The month of May is chosen by the Green Ribbon campaign as their month of promotion of their campaign to de-stigmatise mental health issues. Part of the month includes a National Time To Talk Day, where they encourage people to speak openly about their mental health and that of others. The campaign has run for a number of years now and from the statistics they report on their website, it seems to be an overwhelming success. This is the first year I’d heard of the Time To Talk Day, not that it’s stopped me speaking out before. I’ve spoken quite a bit about mental health and my experiences on this blog. You’re probably rolling your eyes and thinking “Here she goes again”. But why do I write about it so much? Why do I share my story?
Parenting is a learn on the job kind of gig. There’s no training course, no book, no YouTube series that will prepare you for how full on it all is. I read a LOT when I was pregnant, and through the sleepless nights of feeds and windy babies. But the experience itself is something that you have to live through – which sounds like one of those things THOSE parents say, the ones we all resent “oh you just don’t know, you don’t have kids”. It’s life in a war zone. A beautiful, funny war zone that will leave you with scars and tears but laughter lines and good memories too. I learned a lot about life, about myself and about the whole keeping-a-human-alive thing. So, what would I do differently on a second baby?
The word “Pacing” has come to mean something different to me since being introduced to the Chronic Pain community. Prior to that, I had linked it very much so with parenting – pacing up and down corridors waiting for news, pacing up and down the house with a crying infant. In the chronic pain/illness world however, pacing is a coping strategy, basically “to pace yourself”. It’s a skill that can be quite difficult to get the hang of. In essence, you find out what your limit is, and then figure out your schedule to what you can do.
And then parenting comes along. Boom. My toddler DOES NOT CARE for pacing. Parenting and pacing are not the easiest of combinations to master.
This is a hard post to write. I don’t particularly know why, as it’s not the first time I’ve addressed it. I’ve written extensively about my experience with depression, with being medicated, with chronic pain. However, I decided this week that I would write about anxiety. Anxiety which has been exacerbated at this time of year. I wanted to share my story in the hopes that others would feel less alone in their feelings. I planned to write it for my Mental Health Monday post. Â And then I became too anxious to write it. Oh, the irony.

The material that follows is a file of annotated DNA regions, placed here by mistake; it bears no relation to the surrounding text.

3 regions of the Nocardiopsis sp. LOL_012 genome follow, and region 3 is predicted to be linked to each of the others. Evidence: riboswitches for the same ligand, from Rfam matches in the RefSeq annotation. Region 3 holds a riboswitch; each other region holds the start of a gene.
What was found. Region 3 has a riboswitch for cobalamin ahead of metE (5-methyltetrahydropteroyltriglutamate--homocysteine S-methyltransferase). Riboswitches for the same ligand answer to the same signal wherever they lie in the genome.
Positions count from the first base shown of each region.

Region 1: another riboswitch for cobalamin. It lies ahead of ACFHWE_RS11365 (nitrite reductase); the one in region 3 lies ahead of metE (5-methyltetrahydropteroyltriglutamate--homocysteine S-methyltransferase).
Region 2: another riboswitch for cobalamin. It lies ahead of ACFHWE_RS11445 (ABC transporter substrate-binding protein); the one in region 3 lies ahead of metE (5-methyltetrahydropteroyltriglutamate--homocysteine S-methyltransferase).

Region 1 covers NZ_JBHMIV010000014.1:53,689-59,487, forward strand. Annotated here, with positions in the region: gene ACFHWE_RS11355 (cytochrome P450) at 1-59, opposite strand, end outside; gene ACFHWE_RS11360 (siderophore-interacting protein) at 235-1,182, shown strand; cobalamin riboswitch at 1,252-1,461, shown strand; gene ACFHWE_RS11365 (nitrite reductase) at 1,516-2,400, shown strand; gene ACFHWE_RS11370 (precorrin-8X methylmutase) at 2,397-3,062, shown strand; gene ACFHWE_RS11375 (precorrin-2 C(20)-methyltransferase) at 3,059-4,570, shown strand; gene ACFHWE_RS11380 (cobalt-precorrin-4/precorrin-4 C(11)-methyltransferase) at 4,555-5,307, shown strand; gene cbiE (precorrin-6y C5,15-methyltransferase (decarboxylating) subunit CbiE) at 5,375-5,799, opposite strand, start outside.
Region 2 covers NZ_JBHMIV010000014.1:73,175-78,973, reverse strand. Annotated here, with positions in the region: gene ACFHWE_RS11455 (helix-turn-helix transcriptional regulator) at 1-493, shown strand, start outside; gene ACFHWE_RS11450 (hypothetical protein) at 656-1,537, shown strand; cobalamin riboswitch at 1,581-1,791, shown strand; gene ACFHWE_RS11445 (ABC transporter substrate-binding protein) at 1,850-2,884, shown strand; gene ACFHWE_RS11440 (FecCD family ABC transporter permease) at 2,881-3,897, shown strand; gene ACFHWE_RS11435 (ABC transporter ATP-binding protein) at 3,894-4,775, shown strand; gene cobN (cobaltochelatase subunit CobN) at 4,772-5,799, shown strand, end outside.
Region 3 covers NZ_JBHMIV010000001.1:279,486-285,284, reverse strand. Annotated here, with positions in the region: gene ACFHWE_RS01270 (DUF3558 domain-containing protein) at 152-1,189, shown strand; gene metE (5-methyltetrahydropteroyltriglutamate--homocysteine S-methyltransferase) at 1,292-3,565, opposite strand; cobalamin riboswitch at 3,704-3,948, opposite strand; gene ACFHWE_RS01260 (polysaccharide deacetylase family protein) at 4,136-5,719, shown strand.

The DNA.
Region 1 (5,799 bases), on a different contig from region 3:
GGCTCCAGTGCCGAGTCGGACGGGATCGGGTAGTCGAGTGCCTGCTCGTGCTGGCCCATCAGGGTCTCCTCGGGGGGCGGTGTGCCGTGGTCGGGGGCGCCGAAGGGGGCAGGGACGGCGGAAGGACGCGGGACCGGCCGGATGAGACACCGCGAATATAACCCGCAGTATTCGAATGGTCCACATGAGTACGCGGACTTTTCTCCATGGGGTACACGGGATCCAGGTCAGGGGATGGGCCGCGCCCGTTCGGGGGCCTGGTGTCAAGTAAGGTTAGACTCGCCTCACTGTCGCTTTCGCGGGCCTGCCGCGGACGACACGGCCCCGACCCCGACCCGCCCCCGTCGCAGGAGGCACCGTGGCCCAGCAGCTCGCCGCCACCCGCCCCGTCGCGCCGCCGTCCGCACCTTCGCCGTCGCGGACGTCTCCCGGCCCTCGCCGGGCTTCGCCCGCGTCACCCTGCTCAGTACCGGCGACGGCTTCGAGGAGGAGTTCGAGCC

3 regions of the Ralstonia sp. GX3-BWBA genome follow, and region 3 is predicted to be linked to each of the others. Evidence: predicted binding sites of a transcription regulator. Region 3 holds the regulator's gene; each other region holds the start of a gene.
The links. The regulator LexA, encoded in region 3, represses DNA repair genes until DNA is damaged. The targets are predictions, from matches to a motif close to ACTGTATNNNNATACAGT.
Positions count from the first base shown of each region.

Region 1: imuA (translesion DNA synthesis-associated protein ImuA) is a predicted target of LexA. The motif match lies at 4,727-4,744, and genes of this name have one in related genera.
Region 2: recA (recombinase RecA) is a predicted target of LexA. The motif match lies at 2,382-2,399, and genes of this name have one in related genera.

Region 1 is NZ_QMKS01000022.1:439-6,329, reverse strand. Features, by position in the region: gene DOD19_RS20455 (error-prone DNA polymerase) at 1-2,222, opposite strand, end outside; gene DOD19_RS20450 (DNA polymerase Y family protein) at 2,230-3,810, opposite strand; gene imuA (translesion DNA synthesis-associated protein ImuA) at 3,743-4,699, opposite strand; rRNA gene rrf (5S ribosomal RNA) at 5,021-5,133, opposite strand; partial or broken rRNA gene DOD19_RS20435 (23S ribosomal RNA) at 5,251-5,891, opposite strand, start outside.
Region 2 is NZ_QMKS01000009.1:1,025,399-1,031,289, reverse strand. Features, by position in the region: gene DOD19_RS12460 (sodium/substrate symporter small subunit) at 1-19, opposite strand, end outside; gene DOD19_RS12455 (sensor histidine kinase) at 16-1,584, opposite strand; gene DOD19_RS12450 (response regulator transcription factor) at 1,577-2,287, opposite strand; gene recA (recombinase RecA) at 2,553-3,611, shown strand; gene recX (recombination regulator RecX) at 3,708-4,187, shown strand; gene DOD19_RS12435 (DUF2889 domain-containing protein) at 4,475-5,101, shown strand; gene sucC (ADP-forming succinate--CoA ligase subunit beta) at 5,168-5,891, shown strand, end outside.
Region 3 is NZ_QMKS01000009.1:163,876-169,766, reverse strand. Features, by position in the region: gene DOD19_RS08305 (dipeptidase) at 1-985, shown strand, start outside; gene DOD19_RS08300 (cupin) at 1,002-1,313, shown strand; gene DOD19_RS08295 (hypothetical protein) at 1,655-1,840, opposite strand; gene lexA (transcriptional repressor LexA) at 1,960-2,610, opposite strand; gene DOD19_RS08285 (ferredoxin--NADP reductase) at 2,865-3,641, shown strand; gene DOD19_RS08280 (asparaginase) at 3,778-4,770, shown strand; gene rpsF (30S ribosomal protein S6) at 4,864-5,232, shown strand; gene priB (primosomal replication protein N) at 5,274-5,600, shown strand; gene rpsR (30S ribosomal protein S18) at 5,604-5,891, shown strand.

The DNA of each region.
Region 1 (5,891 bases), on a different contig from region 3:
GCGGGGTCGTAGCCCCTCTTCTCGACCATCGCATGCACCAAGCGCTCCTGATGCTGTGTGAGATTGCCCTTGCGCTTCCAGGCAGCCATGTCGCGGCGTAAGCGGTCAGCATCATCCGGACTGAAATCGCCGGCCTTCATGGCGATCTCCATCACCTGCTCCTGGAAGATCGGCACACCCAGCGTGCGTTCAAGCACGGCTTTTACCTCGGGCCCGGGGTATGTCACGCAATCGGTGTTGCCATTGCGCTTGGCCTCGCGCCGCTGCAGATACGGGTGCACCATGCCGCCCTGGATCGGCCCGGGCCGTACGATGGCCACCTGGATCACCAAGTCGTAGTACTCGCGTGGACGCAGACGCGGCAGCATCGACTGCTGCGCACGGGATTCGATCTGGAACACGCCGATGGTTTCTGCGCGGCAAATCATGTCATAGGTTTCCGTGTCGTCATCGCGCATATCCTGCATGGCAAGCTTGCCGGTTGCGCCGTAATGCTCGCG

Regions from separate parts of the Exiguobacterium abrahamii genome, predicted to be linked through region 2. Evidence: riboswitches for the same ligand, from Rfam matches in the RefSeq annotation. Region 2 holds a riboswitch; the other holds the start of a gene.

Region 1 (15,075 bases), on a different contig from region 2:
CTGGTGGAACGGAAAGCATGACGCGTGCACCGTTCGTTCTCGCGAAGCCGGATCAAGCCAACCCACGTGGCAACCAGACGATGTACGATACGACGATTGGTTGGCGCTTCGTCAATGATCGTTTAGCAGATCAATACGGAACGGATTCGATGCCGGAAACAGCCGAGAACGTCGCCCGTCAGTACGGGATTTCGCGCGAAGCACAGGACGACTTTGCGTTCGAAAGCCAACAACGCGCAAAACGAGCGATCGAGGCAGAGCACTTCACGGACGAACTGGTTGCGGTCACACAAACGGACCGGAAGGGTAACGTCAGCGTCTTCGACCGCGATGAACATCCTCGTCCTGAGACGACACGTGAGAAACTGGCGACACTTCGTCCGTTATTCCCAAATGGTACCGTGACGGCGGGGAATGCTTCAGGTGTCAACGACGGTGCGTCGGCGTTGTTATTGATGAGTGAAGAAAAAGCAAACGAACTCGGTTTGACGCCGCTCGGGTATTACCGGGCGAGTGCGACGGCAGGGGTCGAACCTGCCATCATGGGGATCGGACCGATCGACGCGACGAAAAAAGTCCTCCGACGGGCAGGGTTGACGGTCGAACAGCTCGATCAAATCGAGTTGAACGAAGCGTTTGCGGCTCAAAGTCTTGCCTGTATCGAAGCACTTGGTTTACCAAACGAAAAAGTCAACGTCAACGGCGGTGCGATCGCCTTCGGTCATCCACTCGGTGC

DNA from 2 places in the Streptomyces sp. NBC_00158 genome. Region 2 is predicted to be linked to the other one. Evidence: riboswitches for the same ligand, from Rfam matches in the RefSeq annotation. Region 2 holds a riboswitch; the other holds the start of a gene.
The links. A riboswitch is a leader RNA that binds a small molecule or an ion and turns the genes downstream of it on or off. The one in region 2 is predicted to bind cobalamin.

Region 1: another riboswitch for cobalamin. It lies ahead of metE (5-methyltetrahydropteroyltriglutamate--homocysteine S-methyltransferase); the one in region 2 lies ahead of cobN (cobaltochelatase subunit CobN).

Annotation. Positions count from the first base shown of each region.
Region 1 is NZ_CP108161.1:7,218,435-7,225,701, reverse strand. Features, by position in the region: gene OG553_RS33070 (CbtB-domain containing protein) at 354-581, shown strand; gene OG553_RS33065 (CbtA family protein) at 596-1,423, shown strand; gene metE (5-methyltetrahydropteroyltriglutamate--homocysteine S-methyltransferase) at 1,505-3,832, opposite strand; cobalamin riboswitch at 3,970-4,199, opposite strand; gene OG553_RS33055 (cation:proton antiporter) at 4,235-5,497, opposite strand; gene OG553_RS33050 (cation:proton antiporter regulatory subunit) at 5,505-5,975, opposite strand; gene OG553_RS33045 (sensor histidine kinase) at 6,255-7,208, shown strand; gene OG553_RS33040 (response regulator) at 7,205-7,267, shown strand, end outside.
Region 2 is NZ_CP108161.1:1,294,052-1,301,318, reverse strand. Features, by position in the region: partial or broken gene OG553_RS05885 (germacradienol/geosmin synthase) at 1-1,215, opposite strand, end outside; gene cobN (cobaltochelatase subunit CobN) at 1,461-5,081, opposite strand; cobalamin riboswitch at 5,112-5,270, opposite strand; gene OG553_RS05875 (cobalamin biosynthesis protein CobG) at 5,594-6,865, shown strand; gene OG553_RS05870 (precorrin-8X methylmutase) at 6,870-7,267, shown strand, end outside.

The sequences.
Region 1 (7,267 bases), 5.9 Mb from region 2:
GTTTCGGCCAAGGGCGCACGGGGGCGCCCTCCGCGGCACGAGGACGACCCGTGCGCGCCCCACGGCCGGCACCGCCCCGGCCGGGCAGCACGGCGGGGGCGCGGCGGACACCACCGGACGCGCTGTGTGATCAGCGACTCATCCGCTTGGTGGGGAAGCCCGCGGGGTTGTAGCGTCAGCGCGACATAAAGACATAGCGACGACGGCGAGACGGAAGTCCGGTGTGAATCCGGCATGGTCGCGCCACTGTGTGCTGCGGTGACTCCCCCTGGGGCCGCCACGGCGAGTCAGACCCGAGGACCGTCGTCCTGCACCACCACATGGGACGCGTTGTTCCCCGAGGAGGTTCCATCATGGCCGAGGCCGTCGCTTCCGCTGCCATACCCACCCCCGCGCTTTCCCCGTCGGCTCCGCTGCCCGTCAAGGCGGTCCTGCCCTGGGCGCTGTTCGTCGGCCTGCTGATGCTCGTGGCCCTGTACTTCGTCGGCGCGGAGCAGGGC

Every day, I take medication. This medication allows me to go about my day as a normal person, able to cope with the world. For my chronic pain, I take painkillers so that I’m able to work, to play with my son, to leave the house and not cry in pain. For my depression, I take antidepressants, which enable me to come out from under the duvet and interact with others. I work in a field where I am constantly talking to people – the idea of shutting myself away just isn’t sustainable to my earning power. So, each day I take these tablets, I get on with life and all is as it should be. I’m not ashamed of it. Not anymore.
It’s two years since I came forward on this blog to talk about my journey through PostNatal Depression. Two years. Twenty Four Months. My son has grown up into a little boy, and me? I’ve changed too. Over the last two years I have come across a whole lot of different experiences when talking about my mental health. Most people are well meaning, and some interactions are really lovely. Others leave a lot to be desired. I got to thinking, perhaps a how-not-to-do-it list might work for a Mental Health Mondays post. (And then I got distracted by all the doom in the world so here we are on Tuesday, better late than never) So, here we are: 7 Things You Really Shouldn’t Say To Someone With Depression.
Through this series, Mental Health Mondays, I’ve gotten to read and share some incredible stories of strength, character and even humour from other parents who have lived with mental health issues. It’s been inspiring and encouraging and has left me feeling so much part of a real group – parents who’ve battled our demons and lived to tell the tale. This week’s poster, Ellemental Mama, is yet another inspirational lady who has contributed to the series. Her piece looks at the good and the bad, the ups and the downs, in fighting depression. Hopefully you will find it as wonderful a viewpoint as I have!
Happy Monday! This week for Mental Health Monday, the lovely Jen from The Medicated Mommy has agreed to share a piece about her postpartum depression. This one is a bit different – she’s writing about the reasons that she is thankful for her postpartum depression. It’s not exactly the first thing you’d think of being for postpartum depression – it’s certainly far from the first thing I was and am – bitter, angry, annoyed being ahead in the line. It’s a really great piece which was eye opening to the things that can be brought out from it, and I’ve definitely started looking on my own experience in a different way.
This post is one I’ve been thinking about for a while. It’s not the first time I’ve spoken about my thoughts on the Irish education system. I’ve previously lamented the level of religious indoctrination in our primary and secondary schools. I’ve given my thoughts on consent education, and sex education as a whole in Irish schools. Today’s post is somewhat similar to those, but more with a retrospective look at the education I received in second level about mental health. Moreso, what mental health education I wish I had received, instead of the lacking amount that I did.